“You are such a good helper!” Sounds wonderful to say AND hear, doesn’t it? Praising a child when he or she does something that makes you happy, feels good. Your child will probably start to glow and for a moment, feel really big and good about itself.
Then how can something that feels so right, be actually ‘bad’?
In How to transform a mindset without falling into the praise-trap I stated that praise does more harm than good and that it’s a form of manipulation (what?! I’ll explain it later, so stick with me for a few minutes). In this article, I’ll elaborate more on this to help you understand how harmful praise is, especially to children.
Danger #1: It can kill motivation
When children do things they enjoy, like playing the piano, the reward for doing it is in the act itself. They play the piano, because they enjoy doing it. They’re intrinsically motivated to play. But then, something happens.
We, as adults, start interfering this natural process. We feel the need to praise the child, for doing something it feels natural to do so. Our “you’re such a great piano-player” comes with a catch. We think we’re encouraging a child to continue its play, but we’re in fact killing the vibe. We’re putting attention to something a child might feel natural to do. Now, it doesn’t feel so natural anymore. By emphasizing it, we’ve turned it into something extraordinary.
Imagine someone telling you “you’re such a great cook” and repeating this over and over again. It might seem nice at first. (Finally, someone enjoying your family meals!) But then, you start to feel pressure. Every meal needs to be as good as the last one, or you might lose your title. You’re feeling judged every time you’re preparing dinner. Something you’ve enjoyed doing or did as a normal daily ritual has become stressful. You might expect praise with every meal or you will start to doubt yourself. “Have I lost it? Am I not a good cook after all?” You’ll start to lose the will to cook. You’re no longer doing it because you enjoy it, you’re doing it because it’s expected of you.
And if you decide you’re done and you will only eat take-out meals from now on (which I would never recommend, but for different reasons) everyone will tell you what a shame it is, since you were so good at it.
Danger #2: Losing self-confidence
With praise we kill intrinsic motivation and natural curiosity. And also very important: we make others addicted to our judgement. No longer will the child trust in itself to do what feels good, it will look at us to know what to do, to see what’s expected of him (or her), to know how to FEEL.
“Do you like my drawing?” or “do you think I’m a great painter?” might seem like innocent questions, but they actually tell the child has lost its self-confidence. It needs our reassurance in order to feel good about itself. No longer can the child draw or paint because she enjoys is, she now needs to know if you approve of the outcome. Your approval and judgement has become more important than relying and trusting on herself.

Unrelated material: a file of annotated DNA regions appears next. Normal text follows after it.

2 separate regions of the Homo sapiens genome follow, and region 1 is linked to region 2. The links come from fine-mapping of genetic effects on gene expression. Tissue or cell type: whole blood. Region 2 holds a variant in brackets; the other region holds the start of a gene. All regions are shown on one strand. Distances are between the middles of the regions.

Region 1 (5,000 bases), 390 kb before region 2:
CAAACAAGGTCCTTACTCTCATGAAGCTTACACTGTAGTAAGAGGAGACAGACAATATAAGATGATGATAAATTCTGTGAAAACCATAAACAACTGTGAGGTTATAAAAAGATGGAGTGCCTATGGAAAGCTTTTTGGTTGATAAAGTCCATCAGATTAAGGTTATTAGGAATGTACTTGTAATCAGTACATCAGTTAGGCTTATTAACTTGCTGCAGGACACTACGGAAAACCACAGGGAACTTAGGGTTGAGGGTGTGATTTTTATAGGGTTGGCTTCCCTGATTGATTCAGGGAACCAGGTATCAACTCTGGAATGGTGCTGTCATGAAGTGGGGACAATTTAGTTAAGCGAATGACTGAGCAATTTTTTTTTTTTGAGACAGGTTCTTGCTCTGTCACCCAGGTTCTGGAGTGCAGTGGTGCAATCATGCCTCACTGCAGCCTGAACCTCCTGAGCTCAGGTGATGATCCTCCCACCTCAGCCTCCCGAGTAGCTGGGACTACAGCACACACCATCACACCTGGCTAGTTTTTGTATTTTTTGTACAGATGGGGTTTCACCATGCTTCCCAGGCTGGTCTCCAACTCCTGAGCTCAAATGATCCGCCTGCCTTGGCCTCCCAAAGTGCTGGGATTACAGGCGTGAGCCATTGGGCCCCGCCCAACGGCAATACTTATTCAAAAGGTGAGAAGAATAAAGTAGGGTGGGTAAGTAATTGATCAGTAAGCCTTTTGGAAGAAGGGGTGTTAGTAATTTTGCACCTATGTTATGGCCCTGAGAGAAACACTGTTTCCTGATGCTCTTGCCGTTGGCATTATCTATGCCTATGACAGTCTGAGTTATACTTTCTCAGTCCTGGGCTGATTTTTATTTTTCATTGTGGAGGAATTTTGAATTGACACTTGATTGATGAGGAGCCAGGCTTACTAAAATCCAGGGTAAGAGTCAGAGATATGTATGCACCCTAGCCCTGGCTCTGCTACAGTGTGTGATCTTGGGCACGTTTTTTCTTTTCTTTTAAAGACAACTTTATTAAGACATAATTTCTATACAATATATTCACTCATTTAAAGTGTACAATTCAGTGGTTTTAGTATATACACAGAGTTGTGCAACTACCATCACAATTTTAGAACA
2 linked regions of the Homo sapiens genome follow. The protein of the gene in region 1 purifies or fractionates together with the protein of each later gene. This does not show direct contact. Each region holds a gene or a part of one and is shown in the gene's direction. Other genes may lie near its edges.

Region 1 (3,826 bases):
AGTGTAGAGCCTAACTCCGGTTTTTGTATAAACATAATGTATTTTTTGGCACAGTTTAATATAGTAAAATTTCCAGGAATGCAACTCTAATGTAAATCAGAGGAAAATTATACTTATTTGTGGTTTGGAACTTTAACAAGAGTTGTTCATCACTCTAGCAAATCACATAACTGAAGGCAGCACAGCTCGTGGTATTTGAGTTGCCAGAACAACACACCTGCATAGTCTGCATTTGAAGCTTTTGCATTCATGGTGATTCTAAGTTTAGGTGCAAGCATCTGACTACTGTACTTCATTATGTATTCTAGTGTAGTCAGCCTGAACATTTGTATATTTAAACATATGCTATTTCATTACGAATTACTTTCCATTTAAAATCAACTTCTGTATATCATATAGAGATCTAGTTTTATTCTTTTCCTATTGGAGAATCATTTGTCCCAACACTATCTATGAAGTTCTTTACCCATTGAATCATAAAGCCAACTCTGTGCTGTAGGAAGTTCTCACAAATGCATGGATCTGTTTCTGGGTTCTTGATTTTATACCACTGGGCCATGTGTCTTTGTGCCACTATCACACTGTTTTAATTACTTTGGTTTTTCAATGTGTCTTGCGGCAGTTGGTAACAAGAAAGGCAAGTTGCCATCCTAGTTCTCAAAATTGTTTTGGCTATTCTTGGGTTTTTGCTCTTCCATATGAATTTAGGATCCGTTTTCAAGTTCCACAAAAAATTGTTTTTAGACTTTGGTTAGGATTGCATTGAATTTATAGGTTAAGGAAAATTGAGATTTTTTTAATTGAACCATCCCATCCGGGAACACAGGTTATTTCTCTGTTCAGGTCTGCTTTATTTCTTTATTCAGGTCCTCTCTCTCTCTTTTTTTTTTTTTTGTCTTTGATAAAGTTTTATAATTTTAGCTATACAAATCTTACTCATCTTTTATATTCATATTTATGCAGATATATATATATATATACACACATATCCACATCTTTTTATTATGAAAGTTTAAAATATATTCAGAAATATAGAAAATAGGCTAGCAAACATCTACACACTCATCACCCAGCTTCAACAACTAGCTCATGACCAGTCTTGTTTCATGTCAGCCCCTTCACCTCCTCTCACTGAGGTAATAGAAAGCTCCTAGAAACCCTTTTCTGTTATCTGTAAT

Danger #3: Forgetting the learning process
Praise like “you’re such a great painter” or “what a nice drawing” not only harm the intrinsic motivation and self-confidence, they also interfere with the learning process. They either stress a (fixed) ability, thereby contributing to or reinforcing a fixed mindset, or they focus on the desired outcome and forget the whole process of getting there.
The label “good painter” or the outcome “nice drawing” have now become more important than the act of doing itself. The child no longer enjoys the process of doing, of learning. It will no longer feel the need to learn more, to grow in its work. It now only feels satisfaction with a good outcome, that is, the expected outcome. No longer does the process of doing and learning matter, no longer will the child enjoy doing. Now, the only thing that matters is: winning. No matter what. If it needs to cheat to get there, it will. If it needs to become a different person, it will. If it needs to paint the same picture over and over again because the child knows it will get your attention and approval, it will. If it doesn’t go as hoped, if it experiences a little setback, the child will become frustrated and sad.
The real reason behind praise
It’s good to ask ourselves: why do we praise? What is our real motive for praising someone? Is it to express gratitude? Or is it to guarantee the same behavior in the future?
Take the example of your teenage son doing the dishes, because he wants to help you out (Yes, this happens!). You could praise him for being a “good helper”, hoping this will incline him to help you again in the future. Your real reason for praising him, is then control or manipulation. You’re praising him in order to ensure this same behavior IN THE FUTURE.
However, if you really just feel grateful for him helping you out TODAY, you’re both better of by simple saying “thank you for your help” and “you doing the dishes for me has saved me time and stress”. It doesn’t matter if you son will help you again some other time, you’re just happy he did it now. If you leave it to that, chances are he will probably do it again 😉
Now let us know what you think! What are your thoughts on this article? Did it leave you with questions? Please leave your comment or question below.